Public Domain, Link

Woe betide any dog that sticks their nose into those. Or well-meaning humans who pick them up bare-handed.

At the end of the summer, the adult moths hatch out, and the females search for mates and a good-looking pine on which to lay their eggs. They have one day to accomplish their task. This means the range expansion is limited to how far an adult moth can fly in one day, but for all that, the pine processionary moth has a large range that encompasses much of southern Europe.

It appears that the toxins in urticating hairs get worse in a warm, humid environment, and I sleep hot. When I woke up this morning, my reaction had gotten far worse and is now doing a fair imitation of chicken pox. At this rate, I’m going to use up that bottle of Caladryl. I may be hitting the pharmacy tomorrow for a topical antihistamine.

At this point, I’m just grateful that I didn’t wipe the sweat out of my eyes on that walk. But at least I now know all about pine processionary caterpillars.

They’re still cute.


About Fletcher DeLancey

Socialist heathen and Mac-using author of the Chronicles of Alsea, who enjoys pondering science, politics, well-honed satire (though sarcastic humor can work, too) and all things geeky.
This entry was posted in biology, Portugal. Bookmark the permalink.

25 Responses to No good deed goes unpunished

  1. Alma says:

    You know, as soon as I saw the title and the first image, I knew where this was going… But I was unprepared for the poor dogs. Wow. 😦

  2. Lisa Shaw says:

    Only you would still appreciate these little critters for what they are even after what they did to you, which sounds ghastly miserable. πŸ˜‰ I wish you a speedy recovery. πŸ™‚

  3. solargrrl says:

    Wow! Thanks for letting us learn about these little ‘cute’ critters. Guess the old advice about ‘leaving nothing but footprints and taking nothing but pictures’ applies here. Maybe they sell Caladryl by the gallon? (That Conga line thing is pretty darn cute.)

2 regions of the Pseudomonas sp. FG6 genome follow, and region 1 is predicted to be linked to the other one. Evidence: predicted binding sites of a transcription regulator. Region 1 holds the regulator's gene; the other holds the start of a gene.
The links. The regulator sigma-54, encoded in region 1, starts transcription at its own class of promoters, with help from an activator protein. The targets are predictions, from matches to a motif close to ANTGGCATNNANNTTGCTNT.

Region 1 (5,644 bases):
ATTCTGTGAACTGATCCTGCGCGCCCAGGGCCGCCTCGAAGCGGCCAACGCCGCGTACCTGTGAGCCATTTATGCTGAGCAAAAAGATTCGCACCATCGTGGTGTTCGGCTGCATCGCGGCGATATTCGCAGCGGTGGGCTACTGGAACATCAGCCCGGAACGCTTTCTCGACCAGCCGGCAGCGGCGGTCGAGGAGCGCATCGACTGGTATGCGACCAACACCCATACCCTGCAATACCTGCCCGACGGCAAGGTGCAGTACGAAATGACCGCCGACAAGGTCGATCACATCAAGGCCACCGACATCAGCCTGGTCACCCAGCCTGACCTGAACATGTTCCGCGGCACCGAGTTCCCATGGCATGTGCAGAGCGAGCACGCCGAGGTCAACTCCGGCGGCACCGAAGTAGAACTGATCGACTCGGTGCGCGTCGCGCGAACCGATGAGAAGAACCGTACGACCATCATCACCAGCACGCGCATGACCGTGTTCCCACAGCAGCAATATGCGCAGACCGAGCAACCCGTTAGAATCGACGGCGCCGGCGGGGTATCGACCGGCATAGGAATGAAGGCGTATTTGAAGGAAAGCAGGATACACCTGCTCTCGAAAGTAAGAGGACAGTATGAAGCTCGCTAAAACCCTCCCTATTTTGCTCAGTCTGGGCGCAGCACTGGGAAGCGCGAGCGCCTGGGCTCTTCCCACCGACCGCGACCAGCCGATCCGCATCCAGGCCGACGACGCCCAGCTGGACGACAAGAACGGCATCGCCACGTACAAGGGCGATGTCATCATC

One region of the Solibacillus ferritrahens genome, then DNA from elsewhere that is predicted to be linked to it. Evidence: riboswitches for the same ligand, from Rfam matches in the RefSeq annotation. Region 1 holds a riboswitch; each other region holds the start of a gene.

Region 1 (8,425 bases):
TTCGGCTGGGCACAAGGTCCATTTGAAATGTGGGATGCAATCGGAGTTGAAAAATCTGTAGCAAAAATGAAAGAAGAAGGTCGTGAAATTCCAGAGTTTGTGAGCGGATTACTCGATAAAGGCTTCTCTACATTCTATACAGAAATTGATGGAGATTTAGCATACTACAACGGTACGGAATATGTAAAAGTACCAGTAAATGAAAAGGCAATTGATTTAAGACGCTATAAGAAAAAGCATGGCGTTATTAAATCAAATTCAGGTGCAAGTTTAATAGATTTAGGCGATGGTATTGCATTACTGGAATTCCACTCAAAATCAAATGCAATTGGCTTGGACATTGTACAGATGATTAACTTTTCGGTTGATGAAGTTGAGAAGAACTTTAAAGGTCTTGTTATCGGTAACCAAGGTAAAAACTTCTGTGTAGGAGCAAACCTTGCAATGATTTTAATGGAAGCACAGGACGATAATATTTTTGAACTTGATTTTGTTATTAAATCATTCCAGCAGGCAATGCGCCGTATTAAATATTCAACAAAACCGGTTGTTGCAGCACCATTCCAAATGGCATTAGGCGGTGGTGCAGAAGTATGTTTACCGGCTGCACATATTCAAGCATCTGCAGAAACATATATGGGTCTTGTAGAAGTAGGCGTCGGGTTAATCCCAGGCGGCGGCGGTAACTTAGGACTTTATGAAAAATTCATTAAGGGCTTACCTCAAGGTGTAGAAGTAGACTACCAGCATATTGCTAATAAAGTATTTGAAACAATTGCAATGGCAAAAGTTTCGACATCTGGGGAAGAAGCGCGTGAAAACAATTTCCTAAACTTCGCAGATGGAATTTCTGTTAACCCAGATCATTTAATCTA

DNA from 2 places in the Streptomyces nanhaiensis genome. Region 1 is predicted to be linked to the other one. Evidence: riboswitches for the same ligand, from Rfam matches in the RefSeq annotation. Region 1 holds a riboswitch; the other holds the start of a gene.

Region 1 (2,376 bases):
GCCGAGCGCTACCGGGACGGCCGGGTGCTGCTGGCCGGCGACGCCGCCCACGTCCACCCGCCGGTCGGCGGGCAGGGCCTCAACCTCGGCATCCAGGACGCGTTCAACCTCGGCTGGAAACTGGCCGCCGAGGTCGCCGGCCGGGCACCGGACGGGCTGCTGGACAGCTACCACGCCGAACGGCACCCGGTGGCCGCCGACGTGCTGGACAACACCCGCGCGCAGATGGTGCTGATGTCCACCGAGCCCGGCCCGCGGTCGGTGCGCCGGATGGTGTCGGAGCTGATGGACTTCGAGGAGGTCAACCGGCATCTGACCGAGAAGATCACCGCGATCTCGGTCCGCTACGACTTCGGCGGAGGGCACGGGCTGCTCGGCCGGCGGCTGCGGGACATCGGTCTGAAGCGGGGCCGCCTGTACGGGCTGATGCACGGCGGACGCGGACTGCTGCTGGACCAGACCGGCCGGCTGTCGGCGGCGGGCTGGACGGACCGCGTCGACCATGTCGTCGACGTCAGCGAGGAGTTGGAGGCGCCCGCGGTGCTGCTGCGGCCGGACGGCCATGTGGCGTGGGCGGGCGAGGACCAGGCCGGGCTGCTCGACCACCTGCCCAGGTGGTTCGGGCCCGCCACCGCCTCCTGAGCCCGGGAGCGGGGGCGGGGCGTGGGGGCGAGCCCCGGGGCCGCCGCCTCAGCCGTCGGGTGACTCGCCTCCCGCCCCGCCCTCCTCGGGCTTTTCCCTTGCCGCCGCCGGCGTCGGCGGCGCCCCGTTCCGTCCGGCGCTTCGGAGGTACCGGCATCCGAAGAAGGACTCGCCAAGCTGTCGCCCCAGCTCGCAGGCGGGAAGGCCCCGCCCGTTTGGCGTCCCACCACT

4. James Haney says:

    Well, you know what they say, no good deed goes unpunished πŸ˜€ l)

  5. Mel R says:

    So sorry yr good deed resulted in such discomfort. Attack the reaction at all points. Topical Calamine for sure. .brill stuff. Benadryl or similar oral antihistamines. Cetirizine also good. Feel better soon. Xx

  6. Karien says:

    We have similar ones in South Africa, and I guess from about 3 years and up, no person will ever willingly touch a hairy caterpillar. Hope you’re better soon!

  7. Sandra Berry says:

    Very interesting. Fortunately, as kids, the “fuzzy wuzzy caterpillars” we played with and raised in glass jars weren’t those with urticating hairs. Great photo of the “procession”. My sincere sympathy to the Good Samaritan. Your reaction sounds as bad as mine to poison oak or nettle, common in west coast states in US. If it’s any consolation, you may have saved some dogs and their owners your discomfort by sharing this information.

  8. ig says:

    Oh yes.. i know what you mean. Since a few years we have these:
    Hopefully the itching will go down soon!

  9. Saskia Goedhart says:

    Ouch! I am glad you didn’t wipe your eyes too!They do look cute. I would likely have saved them too, but would have been very unlikely to touch them … self preservation rules. Big Hugs, Saskia

  10. Oh dear, I’ve heard about these, but your detailed post has made it very clear what NOT to do with them! I’m up in Porto and if I ever see these, I’ll avoid and only photograph from afar.

  11. Jackie B. Miller says:

    2 weeks! I was in Hawaii while my dear friend was suffering, I hope all is well by now, but it’s horrible to have such an adventure like that to hear from you.